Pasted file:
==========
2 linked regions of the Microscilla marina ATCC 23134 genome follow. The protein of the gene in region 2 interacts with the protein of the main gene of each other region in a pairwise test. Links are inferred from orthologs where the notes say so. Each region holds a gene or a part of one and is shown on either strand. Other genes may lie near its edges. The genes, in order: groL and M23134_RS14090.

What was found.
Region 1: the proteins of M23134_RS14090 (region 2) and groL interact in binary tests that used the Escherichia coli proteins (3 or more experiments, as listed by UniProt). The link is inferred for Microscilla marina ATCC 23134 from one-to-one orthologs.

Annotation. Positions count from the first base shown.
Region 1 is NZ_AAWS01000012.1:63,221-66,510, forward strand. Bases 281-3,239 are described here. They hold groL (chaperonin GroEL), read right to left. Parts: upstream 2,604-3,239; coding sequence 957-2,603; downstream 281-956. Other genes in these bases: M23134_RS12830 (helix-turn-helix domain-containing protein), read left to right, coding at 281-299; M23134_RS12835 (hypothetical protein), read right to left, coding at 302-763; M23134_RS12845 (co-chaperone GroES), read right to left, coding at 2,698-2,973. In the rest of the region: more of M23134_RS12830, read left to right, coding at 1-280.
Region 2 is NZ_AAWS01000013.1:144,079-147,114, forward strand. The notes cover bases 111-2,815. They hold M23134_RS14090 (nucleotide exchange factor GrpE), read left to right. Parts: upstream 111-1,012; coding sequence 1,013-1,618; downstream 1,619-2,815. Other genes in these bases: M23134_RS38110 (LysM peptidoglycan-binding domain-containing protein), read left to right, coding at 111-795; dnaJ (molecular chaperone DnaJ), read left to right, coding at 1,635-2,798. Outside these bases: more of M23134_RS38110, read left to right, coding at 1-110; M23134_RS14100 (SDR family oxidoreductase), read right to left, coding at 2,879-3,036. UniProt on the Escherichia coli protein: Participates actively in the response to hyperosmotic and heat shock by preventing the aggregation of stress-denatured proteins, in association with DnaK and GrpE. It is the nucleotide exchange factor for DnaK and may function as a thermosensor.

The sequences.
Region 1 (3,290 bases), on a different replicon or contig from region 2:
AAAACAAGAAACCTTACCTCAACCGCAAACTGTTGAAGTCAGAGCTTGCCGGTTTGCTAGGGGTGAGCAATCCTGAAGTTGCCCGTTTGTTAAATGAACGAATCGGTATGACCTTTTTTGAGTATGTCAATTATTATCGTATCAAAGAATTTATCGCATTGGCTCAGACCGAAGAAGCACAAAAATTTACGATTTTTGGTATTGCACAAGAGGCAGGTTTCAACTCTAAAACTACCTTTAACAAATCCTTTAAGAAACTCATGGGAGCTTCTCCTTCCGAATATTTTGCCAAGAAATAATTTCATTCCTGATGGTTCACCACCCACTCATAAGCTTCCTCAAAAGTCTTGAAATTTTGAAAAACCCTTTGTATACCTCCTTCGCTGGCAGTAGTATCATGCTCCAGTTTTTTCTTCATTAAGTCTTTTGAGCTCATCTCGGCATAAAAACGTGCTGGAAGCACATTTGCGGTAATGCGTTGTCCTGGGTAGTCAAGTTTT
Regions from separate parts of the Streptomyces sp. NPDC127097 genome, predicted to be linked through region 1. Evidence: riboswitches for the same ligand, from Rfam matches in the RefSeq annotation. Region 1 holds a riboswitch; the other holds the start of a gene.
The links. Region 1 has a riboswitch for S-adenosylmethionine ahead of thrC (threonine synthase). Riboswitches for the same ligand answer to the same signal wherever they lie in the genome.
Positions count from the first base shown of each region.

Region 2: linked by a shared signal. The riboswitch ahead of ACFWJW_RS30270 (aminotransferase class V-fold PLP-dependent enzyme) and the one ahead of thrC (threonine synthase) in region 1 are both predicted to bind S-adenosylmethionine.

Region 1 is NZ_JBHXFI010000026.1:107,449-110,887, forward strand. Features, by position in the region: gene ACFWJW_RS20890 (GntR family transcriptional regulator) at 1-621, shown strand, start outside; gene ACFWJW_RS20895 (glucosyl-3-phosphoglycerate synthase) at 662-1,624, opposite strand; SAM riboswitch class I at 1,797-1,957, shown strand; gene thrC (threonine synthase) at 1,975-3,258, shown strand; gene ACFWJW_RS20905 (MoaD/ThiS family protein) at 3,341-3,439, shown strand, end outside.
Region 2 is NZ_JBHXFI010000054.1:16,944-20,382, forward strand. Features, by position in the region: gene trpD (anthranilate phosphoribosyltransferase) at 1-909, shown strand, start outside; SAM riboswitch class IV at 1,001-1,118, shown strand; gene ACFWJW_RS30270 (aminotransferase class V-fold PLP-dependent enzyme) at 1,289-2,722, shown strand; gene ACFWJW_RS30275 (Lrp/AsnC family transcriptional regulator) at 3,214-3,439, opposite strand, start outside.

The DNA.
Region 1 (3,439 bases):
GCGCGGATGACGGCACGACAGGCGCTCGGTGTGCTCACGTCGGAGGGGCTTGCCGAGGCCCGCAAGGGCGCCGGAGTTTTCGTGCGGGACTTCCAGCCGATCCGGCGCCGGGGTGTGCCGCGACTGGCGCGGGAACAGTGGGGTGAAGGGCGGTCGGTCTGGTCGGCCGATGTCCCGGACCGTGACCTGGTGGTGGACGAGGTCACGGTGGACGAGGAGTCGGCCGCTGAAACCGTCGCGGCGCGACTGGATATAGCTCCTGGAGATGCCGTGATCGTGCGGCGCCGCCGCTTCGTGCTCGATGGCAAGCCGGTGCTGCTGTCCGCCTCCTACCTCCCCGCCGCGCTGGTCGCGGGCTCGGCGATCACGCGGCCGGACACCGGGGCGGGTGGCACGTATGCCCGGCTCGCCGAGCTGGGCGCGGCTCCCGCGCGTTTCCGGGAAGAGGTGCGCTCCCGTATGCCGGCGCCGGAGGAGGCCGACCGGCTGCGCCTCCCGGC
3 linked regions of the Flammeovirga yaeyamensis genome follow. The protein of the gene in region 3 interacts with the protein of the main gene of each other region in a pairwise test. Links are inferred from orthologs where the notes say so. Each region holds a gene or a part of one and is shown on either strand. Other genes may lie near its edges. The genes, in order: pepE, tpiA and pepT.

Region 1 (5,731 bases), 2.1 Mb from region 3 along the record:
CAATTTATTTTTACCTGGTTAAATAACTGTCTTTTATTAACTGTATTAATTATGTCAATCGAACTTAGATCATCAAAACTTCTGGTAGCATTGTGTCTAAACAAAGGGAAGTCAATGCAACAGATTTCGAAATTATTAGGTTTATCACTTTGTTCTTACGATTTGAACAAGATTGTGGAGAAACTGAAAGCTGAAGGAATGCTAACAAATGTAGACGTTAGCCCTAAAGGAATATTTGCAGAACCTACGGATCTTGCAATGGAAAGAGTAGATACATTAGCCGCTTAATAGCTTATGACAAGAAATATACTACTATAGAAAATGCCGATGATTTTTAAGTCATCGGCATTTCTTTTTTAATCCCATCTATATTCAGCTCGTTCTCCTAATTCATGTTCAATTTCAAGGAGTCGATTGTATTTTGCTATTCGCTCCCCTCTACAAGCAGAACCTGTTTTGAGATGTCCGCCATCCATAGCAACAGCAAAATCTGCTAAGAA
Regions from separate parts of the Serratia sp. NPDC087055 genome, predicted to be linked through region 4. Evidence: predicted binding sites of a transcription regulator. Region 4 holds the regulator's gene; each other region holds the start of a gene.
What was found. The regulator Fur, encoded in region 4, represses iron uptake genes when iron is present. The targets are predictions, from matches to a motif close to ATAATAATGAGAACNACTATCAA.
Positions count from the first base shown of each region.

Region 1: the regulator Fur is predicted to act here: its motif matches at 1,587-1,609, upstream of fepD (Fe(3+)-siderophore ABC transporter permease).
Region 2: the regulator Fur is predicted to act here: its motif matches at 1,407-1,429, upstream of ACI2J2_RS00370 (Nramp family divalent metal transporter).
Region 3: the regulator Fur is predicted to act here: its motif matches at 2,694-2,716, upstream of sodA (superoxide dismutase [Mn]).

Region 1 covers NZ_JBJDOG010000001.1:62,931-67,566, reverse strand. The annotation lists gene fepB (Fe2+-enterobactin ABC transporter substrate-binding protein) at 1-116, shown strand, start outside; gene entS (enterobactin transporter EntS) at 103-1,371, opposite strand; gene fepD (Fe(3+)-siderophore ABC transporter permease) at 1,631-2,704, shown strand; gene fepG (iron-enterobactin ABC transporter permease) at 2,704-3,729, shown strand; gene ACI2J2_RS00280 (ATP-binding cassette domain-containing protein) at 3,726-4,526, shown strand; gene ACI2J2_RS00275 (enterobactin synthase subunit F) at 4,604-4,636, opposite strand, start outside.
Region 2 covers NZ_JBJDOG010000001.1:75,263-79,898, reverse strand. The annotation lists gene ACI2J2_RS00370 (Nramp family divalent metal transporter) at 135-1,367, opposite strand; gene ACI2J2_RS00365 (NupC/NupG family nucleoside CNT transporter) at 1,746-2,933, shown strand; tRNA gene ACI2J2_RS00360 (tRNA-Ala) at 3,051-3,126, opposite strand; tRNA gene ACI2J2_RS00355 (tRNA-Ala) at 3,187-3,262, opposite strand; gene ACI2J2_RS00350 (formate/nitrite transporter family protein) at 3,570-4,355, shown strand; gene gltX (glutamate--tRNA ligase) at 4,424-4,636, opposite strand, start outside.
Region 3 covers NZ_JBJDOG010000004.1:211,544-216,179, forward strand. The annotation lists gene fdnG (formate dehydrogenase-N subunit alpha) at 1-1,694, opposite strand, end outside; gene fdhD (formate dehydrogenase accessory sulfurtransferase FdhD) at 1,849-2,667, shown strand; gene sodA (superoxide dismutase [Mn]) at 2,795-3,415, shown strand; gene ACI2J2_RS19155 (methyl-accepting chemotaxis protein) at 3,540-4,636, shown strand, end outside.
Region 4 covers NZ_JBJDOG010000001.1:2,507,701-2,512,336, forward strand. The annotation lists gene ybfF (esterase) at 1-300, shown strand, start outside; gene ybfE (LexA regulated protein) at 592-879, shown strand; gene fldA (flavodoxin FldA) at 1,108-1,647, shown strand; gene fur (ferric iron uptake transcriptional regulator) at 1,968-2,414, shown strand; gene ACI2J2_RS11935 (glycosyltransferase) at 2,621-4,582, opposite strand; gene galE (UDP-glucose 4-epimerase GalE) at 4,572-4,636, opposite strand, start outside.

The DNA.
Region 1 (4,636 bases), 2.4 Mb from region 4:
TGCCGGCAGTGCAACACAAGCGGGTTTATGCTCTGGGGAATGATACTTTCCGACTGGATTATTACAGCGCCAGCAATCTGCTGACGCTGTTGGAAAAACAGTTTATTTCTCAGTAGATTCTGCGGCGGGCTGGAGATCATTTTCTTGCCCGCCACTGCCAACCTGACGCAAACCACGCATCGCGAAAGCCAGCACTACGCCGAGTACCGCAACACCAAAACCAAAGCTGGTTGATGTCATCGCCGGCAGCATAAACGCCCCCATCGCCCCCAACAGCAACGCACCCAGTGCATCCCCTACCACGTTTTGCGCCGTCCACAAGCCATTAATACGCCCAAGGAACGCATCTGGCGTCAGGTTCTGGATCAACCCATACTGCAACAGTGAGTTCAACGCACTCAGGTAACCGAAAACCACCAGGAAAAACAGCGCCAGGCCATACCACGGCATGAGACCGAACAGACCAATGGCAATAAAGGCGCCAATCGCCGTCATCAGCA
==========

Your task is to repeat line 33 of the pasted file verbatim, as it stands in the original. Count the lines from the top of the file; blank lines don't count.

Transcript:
Region 1 (4,636 bases), 2.4 Mb from region 4: